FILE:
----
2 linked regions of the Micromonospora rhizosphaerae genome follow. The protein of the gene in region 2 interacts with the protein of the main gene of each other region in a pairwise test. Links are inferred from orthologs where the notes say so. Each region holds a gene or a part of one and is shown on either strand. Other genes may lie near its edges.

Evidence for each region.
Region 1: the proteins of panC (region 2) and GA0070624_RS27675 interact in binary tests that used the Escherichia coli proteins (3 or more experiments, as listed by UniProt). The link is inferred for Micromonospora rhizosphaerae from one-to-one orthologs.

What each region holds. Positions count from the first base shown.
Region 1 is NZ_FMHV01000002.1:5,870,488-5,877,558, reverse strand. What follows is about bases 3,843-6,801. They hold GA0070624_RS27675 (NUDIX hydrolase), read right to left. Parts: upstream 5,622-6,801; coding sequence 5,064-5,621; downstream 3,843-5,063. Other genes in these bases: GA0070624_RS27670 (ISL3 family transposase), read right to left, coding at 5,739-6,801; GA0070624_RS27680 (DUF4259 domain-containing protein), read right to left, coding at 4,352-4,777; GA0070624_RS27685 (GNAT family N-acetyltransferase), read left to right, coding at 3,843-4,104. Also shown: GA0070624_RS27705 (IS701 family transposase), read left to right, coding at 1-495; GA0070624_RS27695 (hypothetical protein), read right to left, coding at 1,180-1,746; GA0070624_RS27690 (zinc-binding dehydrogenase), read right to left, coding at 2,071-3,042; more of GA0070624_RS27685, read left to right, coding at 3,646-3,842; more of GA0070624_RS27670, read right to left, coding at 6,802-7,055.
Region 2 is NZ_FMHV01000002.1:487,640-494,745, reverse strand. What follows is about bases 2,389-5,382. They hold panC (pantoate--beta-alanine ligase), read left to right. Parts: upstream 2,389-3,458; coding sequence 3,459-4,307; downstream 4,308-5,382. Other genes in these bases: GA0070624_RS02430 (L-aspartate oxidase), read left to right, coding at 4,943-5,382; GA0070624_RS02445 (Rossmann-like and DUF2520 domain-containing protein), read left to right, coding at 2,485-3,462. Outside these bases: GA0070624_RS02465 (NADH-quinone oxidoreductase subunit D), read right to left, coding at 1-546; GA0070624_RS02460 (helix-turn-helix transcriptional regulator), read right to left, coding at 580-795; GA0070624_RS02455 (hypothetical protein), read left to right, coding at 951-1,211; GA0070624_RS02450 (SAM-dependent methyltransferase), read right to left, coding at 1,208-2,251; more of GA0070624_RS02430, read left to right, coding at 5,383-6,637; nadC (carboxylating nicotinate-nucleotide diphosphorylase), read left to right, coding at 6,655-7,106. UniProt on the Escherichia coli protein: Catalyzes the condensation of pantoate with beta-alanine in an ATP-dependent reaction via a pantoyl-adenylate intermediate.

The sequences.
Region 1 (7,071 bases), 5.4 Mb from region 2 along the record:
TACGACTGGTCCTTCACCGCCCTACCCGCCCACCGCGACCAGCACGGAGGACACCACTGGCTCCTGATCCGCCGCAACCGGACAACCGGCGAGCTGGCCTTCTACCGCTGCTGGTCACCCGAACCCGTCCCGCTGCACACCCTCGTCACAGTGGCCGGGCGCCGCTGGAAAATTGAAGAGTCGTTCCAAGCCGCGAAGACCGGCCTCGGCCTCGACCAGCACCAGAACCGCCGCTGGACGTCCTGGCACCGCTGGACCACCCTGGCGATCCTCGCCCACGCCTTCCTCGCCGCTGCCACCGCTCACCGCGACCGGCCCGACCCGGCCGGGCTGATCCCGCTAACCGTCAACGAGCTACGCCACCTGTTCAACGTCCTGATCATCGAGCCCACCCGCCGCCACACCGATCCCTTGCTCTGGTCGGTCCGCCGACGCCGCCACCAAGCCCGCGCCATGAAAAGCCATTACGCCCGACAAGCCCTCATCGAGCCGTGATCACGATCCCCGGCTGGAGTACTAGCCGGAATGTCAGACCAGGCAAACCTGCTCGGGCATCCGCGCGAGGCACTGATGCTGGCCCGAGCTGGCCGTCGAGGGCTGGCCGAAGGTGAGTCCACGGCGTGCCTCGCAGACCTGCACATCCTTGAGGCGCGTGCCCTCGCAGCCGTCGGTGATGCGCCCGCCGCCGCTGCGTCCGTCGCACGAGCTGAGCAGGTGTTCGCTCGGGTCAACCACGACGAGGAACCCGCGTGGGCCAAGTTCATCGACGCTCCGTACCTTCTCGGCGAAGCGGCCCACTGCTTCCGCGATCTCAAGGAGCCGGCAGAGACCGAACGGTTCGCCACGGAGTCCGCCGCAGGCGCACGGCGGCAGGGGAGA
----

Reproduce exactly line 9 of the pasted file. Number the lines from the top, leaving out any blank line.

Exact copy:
TACGACTGGTCCTTCACCGCCCTACCCGCCCACCGCGACCAGCACGGAGGACACCACTGGCTCCTGATCCGCCGCAACCGGACAACCGGCGAGCTGGCCTTCTACCGCTGCTGGTCACCCGAACCCGTCCCGCTGCACACCCTCGTCACAGTGGCCGGGCGCCGCTGGAAAATTGAAGAGTCGTTCCAAGCCGCGAAGACCGGCCTCGGCCTCGACCAGCACCAGAACCGCCGCTGGACGTCCTGGCACCGCTGGACCACCCTGGCGATCCTCGCCCACGCCTTCCTCGCCGCTGCCACCGCTCACCGCGACCGGCCCGACCCGGCCGGGCTGATCCCGCTAACCGTCAACGAGCTACGCCACCTGTTCAACGTCCTGATCATCGAGCCCACCCGCCGCCACACCGATCCCTTGCTCTGGTCGGTCCGCCGACGCCGCCACCAAGCCCGCGCCATGAAAAGCCATTACGCCCGACAAGCCCTCATCGAGCCGTGATCACGATCCCCGGCTGGAGTACTAGCCGGAATGTCAGACCAGGCAAACCTGCTCGGGCATCCGCGCGAGGCACTGATGCTGGCCCGAGCTGGCCGTCGAGGGCTGGCCGAAGGTGAGTCCACGGCGTGCCTCGCAGACCTGCACATCCTTGAGGCGCGTGCCCTCGCAGCCGTCGGTGATGCGCCCGCCGCCGCTGCGTCCGTCGCACGAGCTGAGCAGGTGTTCGCTCGGGTCAACCACGACGAGGAACCCGCGTGGGCCAAGTTCATCGACGCTCCGTACCTTCTCGGCGAAGCGGCCCACTGCTTCCGCGATCTCAAGGAGCCGGCAGAGACCGAACGGTTCGCCACGGAGTCCGCCGCAGGCGCACGGCGGCAGGGGAGA